Abel Ferrara’s second full-length feature, 1979’s The Driller Killer , looks like it was shot for $1.49 and edited with all the subtlety of the punk rock songs on the soundtrack.(Mr. F’s first feature was X-rated and starred his then-girlfriend so you do the math.)
Although it was originally banned in the UK, gorehounds should know that the violence doesn’t really kick in till after the hour mark (despite the promise of its lurid title.)
Ferrara, billing himself as Jimmy Laine, plays the mad killer of the title, a disturbed artist who deals with the frustrations of his life with his own unique kind of therapy.
Colesmithey.com praises it as “dystopic punk-era Manhattan by Abel Ferrara – very cool!” and gives it four out of five stars. Movie Metropolis says it is ” really awful … a film only a dedicated splatter fan could like” and assigns the flick a 3 out of 10 rating. Rotten Tomatoes “Super Reviewers” Ariuza K. praises it as “the best slasher movie ever made” while Lady D. calls it “one huge yawn”.
Obviously, one viewer’s trash is another viewers’ treasure (or merchandising opportunity).
Calling myself a fan would seem to be a charitable way of putting it. I would consider myself to be more of a follower.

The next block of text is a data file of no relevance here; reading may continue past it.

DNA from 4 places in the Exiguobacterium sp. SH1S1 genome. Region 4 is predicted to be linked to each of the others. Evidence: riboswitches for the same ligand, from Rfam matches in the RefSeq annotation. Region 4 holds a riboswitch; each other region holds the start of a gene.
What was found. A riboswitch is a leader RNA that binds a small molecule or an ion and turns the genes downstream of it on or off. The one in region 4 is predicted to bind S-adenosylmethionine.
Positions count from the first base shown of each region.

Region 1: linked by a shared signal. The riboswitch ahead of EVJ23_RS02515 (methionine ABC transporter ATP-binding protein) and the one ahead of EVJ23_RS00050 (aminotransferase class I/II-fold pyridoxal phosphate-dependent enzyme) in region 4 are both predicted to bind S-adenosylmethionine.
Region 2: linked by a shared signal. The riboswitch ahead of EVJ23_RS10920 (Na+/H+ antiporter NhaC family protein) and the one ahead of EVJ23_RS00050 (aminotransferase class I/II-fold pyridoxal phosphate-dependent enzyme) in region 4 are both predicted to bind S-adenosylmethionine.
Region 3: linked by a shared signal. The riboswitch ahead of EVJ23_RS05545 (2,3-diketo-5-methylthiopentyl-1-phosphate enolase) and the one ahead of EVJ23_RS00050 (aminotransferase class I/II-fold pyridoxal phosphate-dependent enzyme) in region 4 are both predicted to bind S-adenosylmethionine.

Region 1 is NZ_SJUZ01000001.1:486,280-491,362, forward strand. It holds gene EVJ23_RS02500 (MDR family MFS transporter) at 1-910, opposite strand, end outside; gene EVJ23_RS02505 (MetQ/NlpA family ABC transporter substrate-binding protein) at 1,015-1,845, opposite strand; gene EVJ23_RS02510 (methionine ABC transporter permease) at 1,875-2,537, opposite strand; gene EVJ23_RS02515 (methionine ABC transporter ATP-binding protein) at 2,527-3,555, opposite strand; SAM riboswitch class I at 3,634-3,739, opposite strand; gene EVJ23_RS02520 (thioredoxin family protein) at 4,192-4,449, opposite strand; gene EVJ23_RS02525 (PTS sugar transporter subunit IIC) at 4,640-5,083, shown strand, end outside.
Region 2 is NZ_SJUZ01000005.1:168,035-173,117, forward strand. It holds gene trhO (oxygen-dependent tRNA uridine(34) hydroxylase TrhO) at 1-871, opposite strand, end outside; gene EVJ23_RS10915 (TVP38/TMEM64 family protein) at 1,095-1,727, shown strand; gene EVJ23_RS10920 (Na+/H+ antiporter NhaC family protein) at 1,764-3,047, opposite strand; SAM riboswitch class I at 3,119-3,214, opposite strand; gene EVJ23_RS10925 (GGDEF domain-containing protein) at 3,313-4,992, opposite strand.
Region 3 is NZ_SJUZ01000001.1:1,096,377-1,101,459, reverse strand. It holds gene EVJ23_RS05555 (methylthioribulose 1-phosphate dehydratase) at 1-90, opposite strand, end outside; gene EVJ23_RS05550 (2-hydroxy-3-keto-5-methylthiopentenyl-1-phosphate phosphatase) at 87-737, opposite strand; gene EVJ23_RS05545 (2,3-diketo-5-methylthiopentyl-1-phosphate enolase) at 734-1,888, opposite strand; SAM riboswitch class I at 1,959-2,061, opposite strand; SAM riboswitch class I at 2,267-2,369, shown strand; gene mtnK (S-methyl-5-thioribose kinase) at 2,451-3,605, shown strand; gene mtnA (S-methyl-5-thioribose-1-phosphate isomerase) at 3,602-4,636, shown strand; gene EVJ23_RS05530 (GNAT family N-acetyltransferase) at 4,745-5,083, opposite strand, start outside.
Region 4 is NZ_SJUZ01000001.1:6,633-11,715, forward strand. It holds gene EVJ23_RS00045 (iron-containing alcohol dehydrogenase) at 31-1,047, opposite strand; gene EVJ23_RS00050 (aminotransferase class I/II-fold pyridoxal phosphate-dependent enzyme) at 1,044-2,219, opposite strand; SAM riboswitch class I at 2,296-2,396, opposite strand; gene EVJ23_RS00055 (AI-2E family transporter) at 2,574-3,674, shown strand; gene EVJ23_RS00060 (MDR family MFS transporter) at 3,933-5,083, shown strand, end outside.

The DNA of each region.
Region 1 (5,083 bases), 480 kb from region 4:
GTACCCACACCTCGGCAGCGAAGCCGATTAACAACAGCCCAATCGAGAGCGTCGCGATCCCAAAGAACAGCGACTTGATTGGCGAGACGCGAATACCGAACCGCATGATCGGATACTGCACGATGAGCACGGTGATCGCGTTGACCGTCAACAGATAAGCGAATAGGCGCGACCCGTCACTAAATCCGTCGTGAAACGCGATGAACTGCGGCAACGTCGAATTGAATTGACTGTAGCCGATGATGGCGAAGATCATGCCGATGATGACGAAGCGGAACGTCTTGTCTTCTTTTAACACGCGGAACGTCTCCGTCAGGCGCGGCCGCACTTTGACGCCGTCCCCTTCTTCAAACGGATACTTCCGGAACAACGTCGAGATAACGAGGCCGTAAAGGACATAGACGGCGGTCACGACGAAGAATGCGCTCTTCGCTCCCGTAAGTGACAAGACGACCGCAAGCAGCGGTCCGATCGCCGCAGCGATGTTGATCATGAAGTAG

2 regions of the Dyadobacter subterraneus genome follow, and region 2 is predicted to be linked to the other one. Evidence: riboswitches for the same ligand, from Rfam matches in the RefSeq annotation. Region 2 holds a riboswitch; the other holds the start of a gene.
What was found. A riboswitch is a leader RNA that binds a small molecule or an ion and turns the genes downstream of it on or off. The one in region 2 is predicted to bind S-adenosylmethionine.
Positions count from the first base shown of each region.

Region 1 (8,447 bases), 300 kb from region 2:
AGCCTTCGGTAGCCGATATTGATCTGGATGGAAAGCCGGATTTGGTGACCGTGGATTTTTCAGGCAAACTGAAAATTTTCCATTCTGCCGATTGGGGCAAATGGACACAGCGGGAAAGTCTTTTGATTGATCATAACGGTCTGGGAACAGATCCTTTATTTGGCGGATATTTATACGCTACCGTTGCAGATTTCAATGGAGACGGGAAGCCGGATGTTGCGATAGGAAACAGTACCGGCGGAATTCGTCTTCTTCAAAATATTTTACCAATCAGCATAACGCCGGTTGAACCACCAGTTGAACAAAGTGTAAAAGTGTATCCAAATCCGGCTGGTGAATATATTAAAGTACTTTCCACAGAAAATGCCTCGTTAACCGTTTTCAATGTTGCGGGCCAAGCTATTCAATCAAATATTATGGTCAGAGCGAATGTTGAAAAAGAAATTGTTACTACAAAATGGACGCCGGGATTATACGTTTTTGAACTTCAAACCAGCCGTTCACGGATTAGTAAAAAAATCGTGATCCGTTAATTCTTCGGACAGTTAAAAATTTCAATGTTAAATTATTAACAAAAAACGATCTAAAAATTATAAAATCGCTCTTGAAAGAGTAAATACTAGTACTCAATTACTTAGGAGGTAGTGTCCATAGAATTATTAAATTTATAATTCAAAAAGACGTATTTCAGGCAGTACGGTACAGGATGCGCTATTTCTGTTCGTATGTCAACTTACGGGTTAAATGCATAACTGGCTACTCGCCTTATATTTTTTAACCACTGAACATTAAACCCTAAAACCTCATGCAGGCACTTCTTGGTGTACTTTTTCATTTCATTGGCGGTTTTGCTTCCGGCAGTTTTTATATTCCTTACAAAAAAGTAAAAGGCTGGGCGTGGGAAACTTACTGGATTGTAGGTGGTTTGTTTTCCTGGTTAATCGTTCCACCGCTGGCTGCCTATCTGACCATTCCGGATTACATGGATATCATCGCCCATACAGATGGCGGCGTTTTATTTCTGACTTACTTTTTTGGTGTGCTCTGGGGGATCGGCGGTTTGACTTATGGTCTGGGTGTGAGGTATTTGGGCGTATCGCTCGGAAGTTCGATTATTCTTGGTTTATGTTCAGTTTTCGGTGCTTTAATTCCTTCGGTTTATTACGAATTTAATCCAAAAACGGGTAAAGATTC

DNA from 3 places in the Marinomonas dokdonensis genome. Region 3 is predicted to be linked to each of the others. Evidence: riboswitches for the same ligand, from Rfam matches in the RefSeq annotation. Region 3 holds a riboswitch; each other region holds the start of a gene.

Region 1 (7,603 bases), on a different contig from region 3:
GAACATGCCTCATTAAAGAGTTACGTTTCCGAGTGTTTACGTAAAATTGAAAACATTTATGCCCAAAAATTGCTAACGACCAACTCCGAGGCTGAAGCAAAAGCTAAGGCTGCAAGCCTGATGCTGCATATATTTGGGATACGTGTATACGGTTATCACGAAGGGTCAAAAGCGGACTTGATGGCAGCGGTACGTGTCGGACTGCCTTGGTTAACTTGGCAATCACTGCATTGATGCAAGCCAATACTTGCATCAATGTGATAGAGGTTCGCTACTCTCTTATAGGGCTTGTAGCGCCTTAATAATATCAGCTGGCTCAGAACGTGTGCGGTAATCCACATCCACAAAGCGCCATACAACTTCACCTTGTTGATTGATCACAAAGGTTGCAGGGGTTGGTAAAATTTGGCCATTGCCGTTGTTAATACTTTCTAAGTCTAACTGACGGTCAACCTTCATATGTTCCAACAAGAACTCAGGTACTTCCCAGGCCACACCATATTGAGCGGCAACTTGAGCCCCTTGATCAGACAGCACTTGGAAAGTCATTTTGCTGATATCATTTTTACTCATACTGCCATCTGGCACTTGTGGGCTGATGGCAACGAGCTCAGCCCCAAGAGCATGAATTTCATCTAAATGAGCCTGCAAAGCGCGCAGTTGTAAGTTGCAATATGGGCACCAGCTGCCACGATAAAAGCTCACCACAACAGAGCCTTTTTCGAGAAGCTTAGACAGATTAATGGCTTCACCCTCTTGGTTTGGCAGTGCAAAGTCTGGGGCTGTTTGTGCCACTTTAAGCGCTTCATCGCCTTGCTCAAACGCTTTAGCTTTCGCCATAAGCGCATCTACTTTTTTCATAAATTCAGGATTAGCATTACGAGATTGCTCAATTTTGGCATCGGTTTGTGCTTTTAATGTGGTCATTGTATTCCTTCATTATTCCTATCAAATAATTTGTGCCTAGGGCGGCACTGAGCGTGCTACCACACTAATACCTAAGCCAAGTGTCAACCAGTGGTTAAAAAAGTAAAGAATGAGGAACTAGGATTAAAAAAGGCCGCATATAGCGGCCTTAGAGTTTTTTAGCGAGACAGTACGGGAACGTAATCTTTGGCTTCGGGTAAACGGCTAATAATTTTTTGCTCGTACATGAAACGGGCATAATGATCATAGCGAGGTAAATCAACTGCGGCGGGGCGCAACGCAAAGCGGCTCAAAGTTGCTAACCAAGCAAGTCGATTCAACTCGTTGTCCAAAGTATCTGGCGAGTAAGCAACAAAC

Best known perhaps for the 1981 exploitation classic, Ms. 45 (recently re-released and playing in NYC and Austin at the time of this writing) and 1992’s Bad Lieutenant (the original with Harvey Keitel, not the one w/Nic Cage), Abel Ferrara’s films have always been a matter of taste.
I don’t pretend to understand all of the plots (or even the reasoning behind making some of the pics). Mr. F’s manner of directing and co-writing (usually with former high school chum Nicholas St.John) can be downright brutal or willfully inscrutable but the results are seldom boring (1993’s Dangerous Game may be an exception.)
Personally my favorite Ferrara flick is 1990’s King of New York. Christopher Walken as a recently sprung drug lord looking to take back his lost territory gives one of the least eccentric perfs of his latter day career (odd, especially considering the loose cannon behind the camera). The film also features a young Laurence Fishburne (back when he was still billing himself as Larry) a pre-fame Wesley Snipes and pre-TV star David Caruso.
I also thought 1995’s The Addiction with the great Lili Taylor was one of the best vampire movies ever made.
In fact, checking out the film-maker’s titles on wikipedia I realize I have seen 11 of the 23 films listed on the site. (Maybe I am a fan, after all. Yipes!)